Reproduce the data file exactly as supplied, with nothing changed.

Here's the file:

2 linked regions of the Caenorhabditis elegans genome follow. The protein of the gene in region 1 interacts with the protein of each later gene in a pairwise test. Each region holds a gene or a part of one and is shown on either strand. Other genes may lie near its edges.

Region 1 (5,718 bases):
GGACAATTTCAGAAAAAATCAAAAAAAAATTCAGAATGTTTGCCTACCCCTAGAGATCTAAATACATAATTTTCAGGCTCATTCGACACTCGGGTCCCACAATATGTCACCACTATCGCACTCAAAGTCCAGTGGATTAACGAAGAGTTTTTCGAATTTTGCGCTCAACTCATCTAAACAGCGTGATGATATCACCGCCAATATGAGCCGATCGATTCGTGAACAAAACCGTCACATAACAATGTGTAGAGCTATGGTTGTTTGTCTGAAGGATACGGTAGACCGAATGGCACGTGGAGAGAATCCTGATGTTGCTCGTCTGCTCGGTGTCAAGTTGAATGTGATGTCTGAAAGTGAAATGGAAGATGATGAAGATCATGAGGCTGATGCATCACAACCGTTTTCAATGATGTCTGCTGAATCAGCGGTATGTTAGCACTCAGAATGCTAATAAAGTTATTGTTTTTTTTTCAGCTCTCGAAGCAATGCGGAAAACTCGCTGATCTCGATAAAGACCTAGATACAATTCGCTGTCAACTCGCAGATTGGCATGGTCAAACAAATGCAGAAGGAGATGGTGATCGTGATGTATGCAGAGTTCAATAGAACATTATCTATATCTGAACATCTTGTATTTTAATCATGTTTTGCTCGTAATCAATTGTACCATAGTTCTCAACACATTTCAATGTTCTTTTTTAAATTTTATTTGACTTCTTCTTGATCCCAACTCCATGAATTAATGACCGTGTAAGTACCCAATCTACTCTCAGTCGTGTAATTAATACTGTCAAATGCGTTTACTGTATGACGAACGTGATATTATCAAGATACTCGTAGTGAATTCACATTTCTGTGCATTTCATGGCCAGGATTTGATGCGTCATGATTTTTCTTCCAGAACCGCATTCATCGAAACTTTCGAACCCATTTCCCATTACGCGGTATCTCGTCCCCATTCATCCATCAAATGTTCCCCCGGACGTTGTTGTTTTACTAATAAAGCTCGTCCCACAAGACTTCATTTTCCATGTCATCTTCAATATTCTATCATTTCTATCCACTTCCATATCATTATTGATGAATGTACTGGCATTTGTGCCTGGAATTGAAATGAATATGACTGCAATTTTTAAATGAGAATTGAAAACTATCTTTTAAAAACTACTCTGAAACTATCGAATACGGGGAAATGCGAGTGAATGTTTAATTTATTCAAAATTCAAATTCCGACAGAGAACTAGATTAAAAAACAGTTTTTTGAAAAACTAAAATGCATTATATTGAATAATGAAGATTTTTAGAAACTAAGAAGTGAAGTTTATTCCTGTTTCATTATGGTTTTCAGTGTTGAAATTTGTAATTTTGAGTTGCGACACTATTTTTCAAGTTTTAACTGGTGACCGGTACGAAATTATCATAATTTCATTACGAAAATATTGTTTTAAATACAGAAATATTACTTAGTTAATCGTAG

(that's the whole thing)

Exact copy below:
2 linked regions of the Caenorhabditis elegans genome follow. The protein of the gene in region 1 interacts with the protein of each later gene in a pairwise test. Each region holds a gene or a part of one and is shown on either strand. Other genes may lie near its edges.

Region 1 (5,718 bases):
GGACAATTTCAGAAAAAATCAAAAAAAAATTCAGAATGTTTGCCTACCCCTAGAGATCTAAATACATAATTTTCAGGCTCATTCGACACTCGGGTCCCACAATATGTCACCACTATCGCACTCAAAGTCCAGTGGATTAACGAAGAGTTTTTCGAATTTTGCGCTCAACTCATCTAAACAGCGTGATGATATCACCGCCAATATGAGCCGATCGATTCGTGAACAAAACCGTCACATAACAATGTGTAGAGCTATGGTTGTTTGTCTGAAGGATACGGTAGACCGAATGGCACGTGGAGAGAATCCTGATGTTGCTCGTCTGCTCGGTGTCAAGTTGAATGTGATGTCTGAAAGTGAAATGGAAGATGATGAAGATCATGAGGCTGATGCATCACAACCGTTTTCAATGATGTCTGCTGAATCAGCGGTATGTTAGCACTCAGAATGCTAATAAAGTTATTGTTTTTTTTTCAGCTCTCGAAGCAATGCGGAAAACTCGCTGATCTCGATAAAGACCTAGATACAATTCGCTGTCAACTCGCAGATTGGCATGGTCAAACAAATGCAGAAGGAGATGGTGATCGTGATGTATGCAGAGTTCAATAGAACATTATCTATATCTGAACATCTTGTATTTTAATCATGTTTTGCTCGTAATCAATTGTACCATAGTTCTCAACACATTTCAATGTTCTTTTTTAAATTTTATTTGACTTCTTCTTGATCCCAACTCCATGAATTAATGACCGTGTAAGTACCCAATCTACTCTCAGTCGTGTAATTAATACTGTCAAATGCGTTTACTGTATGACGAACGTGATATTATCAAGATACTCGTAGTGAATTCACATTTCTGTGCATTTCATGGCCAGGATTTGATGCGTCATGATTTTTCTTCCAGAACCGCATTCATCGAAACTTTCGAACCCATTTCCCATTACGCGGTATCTCGTCCCCATTCATCCATCAAATGTTCCCCCGGACGTTGTTGTTTTACTAATAAAGCTCGTCCCACAAGACTTCATTTTCCATGTCATCTTCAATATTCTATCATTTCTATCCACTTCCATATCATTATTGATGAATGTACTGGCATTTGTGCCTGGAATTGAAATGAATATGACTGCAATTTTTAAATGAGAATTGAAAACTATCTTTTAAAAACTACTCTGAAACTATCGAATACGGGGAAATGCGAGTGAATGTTTAATTTATTCAAAATTCAAATTCCGACAGAGAACTAGATTAAAAAACAGTTTTTTGAAAAACTAAAATGCATTATATTGAATAATGAAGATTTTTAGAAACTAAGAAGTGAAGTTTATTCCTGTTTCATTATGGTTTTCAGTGTTGAAATTTGTAATTTTGAGTTGCGACACTATTTTTCAAGTTTTAACTGGTGACCGGTACGAAATTATCATAATTTCATTACGAAAATATTGTTTTAAATACAGAAATATTACTTAGTTAATCGTAG